In their natural habitats where they are not subject to hurricanes, the root systems of large baobabs run along the surface of the soil, rarely descending more than six feet below ground level. This adaptation, common to most succulents, allows the tree to take advantage of even the lightest precipitation, which is key to their survival in arid climes. It’s also why the growth rates of these huge trees can vary quite dramatically in areas of higher rainfall.
The swollen trunks of these succulent plants suddenly narrow just below the branch canopy, giving baobabs their bottle-shaped appearance. During winter, the leafless branches look like roots, earning the nickname “upside down tree.”
The original supposition was that baobabs store large amounts of water in their spongy trunks (up to 80 percent) for use during times of drought. Recent studies, however, refute this.
Apparently the large amount of water stored in its spongy tissue is specifically used for structural stability. If the water in their trunks were to drop below a certain point, the entire tree would collapse under the weight of its canopy. This is why they shed their leaves during dry periods. Reduced photosynthesis means diminished respiration.
The largest of The Kampong baobabs (A. digitata) used to shed its leaves in the winter for eight to ten weeks but now, because of the heavy mulching, it sheds its leaves for half that period of time. It also fruits more prolifically than before it was replanted, even though we do not have the specific animal pollinators from its native habitat.
On September 10th, 2017, the 400-mile wide Category 5 monster Hurricane Irma tore into Florida’s Cudjoe Key with winds of 150 mph. The eye of the storm was 25 miles wide (the largest hurricane recorded in the Atlantic). By the time the outer bands of the northeast quadrant (the most destructive part of the hurricane) hit Miami, it was barely a Category 1 with sustained winds of up to 80 mph that lasted almost 12 hours. The Kampong received a mere four inches of rain during that time. The extravagance of nature’s savagery was compounded by multiple mini-tornadoes accompanying these winds.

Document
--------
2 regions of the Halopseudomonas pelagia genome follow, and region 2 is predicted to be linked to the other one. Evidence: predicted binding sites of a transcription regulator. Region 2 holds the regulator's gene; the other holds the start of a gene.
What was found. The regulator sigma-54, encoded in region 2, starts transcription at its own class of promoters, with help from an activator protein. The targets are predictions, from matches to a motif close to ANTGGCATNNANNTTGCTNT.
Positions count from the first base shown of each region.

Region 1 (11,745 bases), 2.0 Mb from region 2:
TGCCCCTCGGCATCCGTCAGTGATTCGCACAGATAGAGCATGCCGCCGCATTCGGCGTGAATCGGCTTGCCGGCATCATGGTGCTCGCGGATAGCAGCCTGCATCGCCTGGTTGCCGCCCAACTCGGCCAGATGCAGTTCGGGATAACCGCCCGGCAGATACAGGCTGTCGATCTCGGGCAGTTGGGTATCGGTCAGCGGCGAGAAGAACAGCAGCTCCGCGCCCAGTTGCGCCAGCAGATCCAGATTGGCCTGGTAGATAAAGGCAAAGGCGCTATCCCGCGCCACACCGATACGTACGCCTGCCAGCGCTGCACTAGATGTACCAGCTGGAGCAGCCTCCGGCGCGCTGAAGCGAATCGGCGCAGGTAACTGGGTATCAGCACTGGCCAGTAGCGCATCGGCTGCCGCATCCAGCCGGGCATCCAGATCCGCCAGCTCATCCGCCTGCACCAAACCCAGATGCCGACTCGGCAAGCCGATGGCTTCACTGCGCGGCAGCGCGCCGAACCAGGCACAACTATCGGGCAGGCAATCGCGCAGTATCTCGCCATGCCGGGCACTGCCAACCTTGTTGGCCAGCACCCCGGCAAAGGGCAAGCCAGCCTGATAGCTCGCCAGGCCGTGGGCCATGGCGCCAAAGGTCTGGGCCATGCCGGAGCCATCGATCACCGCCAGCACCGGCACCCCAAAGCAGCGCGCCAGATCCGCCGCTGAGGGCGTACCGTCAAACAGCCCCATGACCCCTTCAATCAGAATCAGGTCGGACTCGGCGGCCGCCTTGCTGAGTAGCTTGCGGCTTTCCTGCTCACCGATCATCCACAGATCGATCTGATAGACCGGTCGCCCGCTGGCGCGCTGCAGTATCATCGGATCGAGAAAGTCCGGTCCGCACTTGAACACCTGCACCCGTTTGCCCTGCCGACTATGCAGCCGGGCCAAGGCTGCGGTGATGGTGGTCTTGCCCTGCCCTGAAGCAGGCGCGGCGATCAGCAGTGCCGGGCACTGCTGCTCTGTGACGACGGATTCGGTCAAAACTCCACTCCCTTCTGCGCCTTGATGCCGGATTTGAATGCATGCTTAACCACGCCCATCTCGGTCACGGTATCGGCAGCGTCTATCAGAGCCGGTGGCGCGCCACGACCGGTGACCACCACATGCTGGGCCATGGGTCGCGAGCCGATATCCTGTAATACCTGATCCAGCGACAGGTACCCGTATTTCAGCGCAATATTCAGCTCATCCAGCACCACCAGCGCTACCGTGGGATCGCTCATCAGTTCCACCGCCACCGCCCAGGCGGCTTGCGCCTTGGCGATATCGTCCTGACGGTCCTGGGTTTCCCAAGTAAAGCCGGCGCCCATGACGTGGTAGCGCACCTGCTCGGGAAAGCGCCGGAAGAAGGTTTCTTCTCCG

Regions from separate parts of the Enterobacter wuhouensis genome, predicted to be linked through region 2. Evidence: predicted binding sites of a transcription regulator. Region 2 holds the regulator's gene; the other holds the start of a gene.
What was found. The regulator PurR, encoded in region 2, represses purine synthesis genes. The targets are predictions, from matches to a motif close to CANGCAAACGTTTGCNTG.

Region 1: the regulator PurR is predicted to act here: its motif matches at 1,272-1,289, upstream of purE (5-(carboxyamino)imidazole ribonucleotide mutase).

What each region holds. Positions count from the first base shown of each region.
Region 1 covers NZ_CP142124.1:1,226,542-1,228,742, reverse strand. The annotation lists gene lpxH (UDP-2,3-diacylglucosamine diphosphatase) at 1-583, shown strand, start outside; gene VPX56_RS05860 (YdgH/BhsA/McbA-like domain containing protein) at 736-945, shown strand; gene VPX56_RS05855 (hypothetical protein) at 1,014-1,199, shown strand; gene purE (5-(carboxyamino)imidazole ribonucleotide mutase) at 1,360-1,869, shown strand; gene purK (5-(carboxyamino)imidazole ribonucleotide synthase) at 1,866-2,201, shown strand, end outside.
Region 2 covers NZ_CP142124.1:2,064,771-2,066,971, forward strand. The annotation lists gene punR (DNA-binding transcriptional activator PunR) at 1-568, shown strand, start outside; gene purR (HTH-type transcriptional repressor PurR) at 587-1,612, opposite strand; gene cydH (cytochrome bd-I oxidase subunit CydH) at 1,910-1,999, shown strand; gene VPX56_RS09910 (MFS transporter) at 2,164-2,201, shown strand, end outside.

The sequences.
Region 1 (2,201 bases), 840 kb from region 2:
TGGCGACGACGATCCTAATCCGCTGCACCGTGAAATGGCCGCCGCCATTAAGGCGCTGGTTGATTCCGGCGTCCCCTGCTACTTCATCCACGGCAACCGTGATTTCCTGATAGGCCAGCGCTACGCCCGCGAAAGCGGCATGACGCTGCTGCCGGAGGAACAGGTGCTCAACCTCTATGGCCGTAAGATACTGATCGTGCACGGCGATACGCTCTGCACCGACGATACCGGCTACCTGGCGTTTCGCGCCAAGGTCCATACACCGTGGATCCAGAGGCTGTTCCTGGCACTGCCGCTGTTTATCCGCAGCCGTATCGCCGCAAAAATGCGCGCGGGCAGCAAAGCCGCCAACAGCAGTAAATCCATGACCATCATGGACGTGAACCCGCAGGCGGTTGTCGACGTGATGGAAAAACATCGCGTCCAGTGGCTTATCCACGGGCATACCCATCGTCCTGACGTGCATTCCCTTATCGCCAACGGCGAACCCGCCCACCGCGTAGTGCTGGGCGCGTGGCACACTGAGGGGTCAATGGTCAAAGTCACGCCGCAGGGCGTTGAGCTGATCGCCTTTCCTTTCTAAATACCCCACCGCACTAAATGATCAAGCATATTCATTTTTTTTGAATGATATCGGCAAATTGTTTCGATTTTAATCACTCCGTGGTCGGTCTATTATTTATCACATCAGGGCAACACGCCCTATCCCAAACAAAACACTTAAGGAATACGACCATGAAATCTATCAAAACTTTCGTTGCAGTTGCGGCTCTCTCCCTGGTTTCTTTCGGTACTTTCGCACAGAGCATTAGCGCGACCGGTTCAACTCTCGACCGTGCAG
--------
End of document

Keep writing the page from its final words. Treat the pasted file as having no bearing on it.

One can only imagine the catastrophic impact that might have occurred if Miami had received a direct hit from that Category 5 hurricane with sustained wind speeds of 185 mph. We dodged the proverbial bullet.
The Kampong suffered considerable damage to its living collection even though the buildings were unscathed. Down went our giant baobab for the third time because of the domino effect of falling trees. The other Adansonia spp. are leafless but remain upright. The Kampong’s Director Craig Morell is making urgent preparations to prop up the giant baobab, as well as all other fallen trees on the property. The top one-third of its extensive canopy will be trimmed before it is uprighted. This operation will make the baobab lighter and make it less susceptible to storm damage. Regular, judicious pruning will prevent this tree from being blown down again.
 The genus Adansonia was originally in the Bombacaceae, but molecular studies have resulted in reassigning it to the sub-family Bombacoidae in the family Malvaceae (Mallow family)
 Catherine H. Sweeney purchased The Kampong in 1963 and donated it what was then known as the Pacific Tropical Botanical Garden. As a result, PTBG’s name was changed to National Tropical Botanical Garden by an act of the U.S. Congress in 1988
 In 2005, The Kampong was also impacted by Hurricane Katrina and Hurricane Rita